I have interviewed and hired many job candidates who majored in one of the humanities as an undergraduate. I have liked most of what I have seen, above all educated, curious minds and a wish to turn from learning in school or college to doing on the job. But sometimes I miss things I need in my employees, and I tend not to hire people who lack them. Here are those skills and traits that I need and sometimes don’t find: some particularly apply to humanities majors, but many are applicable to any entry-level employee with any background and training.
Everybody needs to know how to work with a basic workplace productivity suite: e-mail, spreadsheet, presentation. It can be Microsoft, Google, Apple, or something else. And all new employees need to be able to switch from the one they know and like to the one widely used at their new job, without undue grousing (there is always some grousing).
A high-level understanding of statistics and data is helpful. You don’t have to be a statistician, or even take a course in it: you have to be comfortable around data and the questions it raises and able to engage in discussions of it. For an excellent introduction to how these questions play out in many fields, I recommend Nate Silver’s The Signal and the Noise.
An understanding of how software code works is also helpful. I do not mean you need to learn to code! But to understand how software will be relevant to your new job and your organization’s purposes, you need to understand what code does and how. If this subject is new to you, chat with some of your friends who know or work in this area and ask them to help you understand at a high level what they do.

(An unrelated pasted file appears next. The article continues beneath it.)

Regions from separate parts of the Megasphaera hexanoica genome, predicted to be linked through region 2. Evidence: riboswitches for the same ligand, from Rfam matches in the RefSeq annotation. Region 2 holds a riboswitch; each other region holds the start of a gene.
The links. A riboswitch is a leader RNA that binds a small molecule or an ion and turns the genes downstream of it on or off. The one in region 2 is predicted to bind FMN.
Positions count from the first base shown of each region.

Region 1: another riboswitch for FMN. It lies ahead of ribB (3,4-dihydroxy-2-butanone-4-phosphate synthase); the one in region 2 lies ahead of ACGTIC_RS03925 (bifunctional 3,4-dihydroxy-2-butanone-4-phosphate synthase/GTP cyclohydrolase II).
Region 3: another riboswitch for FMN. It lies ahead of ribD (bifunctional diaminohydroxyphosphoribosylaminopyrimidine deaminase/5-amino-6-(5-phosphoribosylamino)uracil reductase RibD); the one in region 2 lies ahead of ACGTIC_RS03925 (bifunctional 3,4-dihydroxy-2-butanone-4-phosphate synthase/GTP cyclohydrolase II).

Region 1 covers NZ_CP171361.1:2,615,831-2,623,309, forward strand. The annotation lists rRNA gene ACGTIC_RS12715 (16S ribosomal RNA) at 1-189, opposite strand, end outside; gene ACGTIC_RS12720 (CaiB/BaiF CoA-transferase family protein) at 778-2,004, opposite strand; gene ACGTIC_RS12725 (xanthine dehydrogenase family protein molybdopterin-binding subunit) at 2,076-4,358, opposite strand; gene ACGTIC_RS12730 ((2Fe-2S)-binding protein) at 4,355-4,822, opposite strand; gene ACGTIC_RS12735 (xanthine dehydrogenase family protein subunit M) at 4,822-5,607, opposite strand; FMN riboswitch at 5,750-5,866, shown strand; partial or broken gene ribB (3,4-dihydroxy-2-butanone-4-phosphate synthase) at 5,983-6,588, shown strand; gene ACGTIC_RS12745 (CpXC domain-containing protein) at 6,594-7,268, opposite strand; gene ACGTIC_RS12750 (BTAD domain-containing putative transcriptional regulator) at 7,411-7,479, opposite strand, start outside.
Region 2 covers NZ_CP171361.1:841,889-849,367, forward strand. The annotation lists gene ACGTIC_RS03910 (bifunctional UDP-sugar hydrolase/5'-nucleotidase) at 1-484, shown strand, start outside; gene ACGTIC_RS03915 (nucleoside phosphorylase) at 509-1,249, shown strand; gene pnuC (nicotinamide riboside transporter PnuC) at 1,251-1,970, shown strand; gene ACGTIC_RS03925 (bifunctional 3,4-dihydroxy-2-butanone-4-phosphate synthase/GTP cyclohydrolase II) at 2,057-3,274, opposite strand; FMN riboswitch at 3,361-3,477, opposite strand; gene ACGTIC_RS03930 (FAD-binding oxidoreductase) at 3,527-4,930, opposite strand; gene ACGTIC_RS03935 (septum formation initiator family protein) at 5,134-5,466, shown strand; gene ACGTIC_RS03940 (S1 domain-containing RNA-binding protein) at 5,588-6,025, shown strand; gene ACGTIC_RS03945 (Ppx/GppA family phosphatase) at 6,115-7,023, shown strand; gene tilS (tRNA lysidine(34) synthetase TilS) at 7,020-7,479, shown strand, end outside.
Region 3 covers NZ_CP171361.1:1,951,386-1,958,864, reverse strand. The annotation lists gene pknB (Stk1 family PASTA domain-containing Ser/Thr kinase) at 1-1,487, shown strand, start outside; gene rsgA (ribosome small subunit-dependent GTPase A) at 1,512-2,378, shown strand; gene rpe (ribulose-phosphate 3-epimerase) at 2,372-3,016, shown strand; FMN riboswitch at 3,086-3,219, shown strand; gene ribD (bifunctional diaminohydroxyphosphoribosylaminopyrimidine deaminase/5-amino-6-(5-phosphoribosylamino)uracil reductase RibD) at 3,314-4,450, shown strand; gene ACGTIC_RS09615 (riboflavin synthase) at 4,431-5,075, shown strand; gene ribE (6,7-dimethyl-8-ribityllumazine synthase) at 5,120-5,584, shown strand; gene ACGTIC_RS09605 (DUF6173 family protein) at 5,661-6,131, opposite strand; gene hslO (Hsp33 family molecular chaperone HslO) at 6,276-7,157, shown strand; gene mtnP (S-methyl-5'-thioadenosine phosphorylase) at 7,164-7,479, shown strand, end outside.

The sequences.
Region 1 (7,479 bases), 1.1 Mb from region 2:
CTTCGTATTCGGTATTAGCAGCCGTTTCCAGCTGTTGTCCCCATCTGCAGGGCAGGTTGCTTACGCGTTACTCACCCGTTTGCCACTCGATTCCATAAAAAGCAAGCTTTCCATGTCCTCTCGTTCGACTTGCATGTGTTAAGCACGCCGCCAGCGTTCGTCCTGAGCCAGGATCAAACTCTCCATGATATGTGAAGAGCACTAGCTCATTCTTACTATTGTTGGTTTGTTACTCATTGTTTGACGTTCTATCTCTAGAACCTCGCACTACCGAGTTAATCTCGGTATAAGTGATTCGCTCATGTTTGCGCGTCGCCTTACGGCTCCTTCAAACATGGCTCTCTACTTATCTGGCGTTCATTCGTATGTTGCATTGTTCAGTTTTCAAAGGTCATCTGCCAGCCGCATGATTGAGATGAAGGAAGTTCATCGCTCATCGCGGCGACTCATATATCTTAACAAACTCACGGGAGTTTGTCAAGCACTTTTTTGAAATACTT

When you join an organization, you will have a manager. Especially in your first jobs, working well with your manager is essential in acclimating yourself to your new workplace and getting your career off to a good start. Here’s the first in a series of three posts on how to have a good 1×1 with your manager. Make sure you can tell an employer how you worked in situations when you had someone supervising you.
In most cases, you will be working in teams more than you did as a student. Sometimes students believe they won’t enjoy working in teams, fearing a loss of independence, but in my experience, if they are open to trying teamwork, they tend to enjoy it much more than they expected they would, as they learn that teams can accomplish more together than individuals separately. Not working well in teams is a principal cause of failure in workplaces for employees of every background. Be able tell an employer about occasions when you worked in teams to accomplish a goal.
I need my employees to communicate briefly and clearly in writing. You will be communicating more frequently in writing than you may be used to, and you need to be able to write 250-750 words that describe problems, analyze data, contextualize problems, and persuade audiences to adopt particular courses of action. This is one of the main reasons I ask for a writing sample for many entry-level jobs. Any kind of sample is fine — people often use writing they did not do for a class — as long as it shows clear prose and clear reasoning. Ask yourself this question: how does your employer want you representing him or her to a customer?
Finally, it’s important to think about what kind of workplace colleague you will be, where you will be working with many people who are not necessarily your friends or in your own age group. You won’t always get along with everyone at your workplace, but you have to treat everyone well, work together toward common goals, and work with people of different races, religions, backgrounds, tastes, interests, ages, and outlooks. The best book I have ever read on good colleagues is a book about bad ones: I recommend The No Asshole Rule: Building a Civilized Workplace and Surviving One That Isn’t.
Good luck on the job!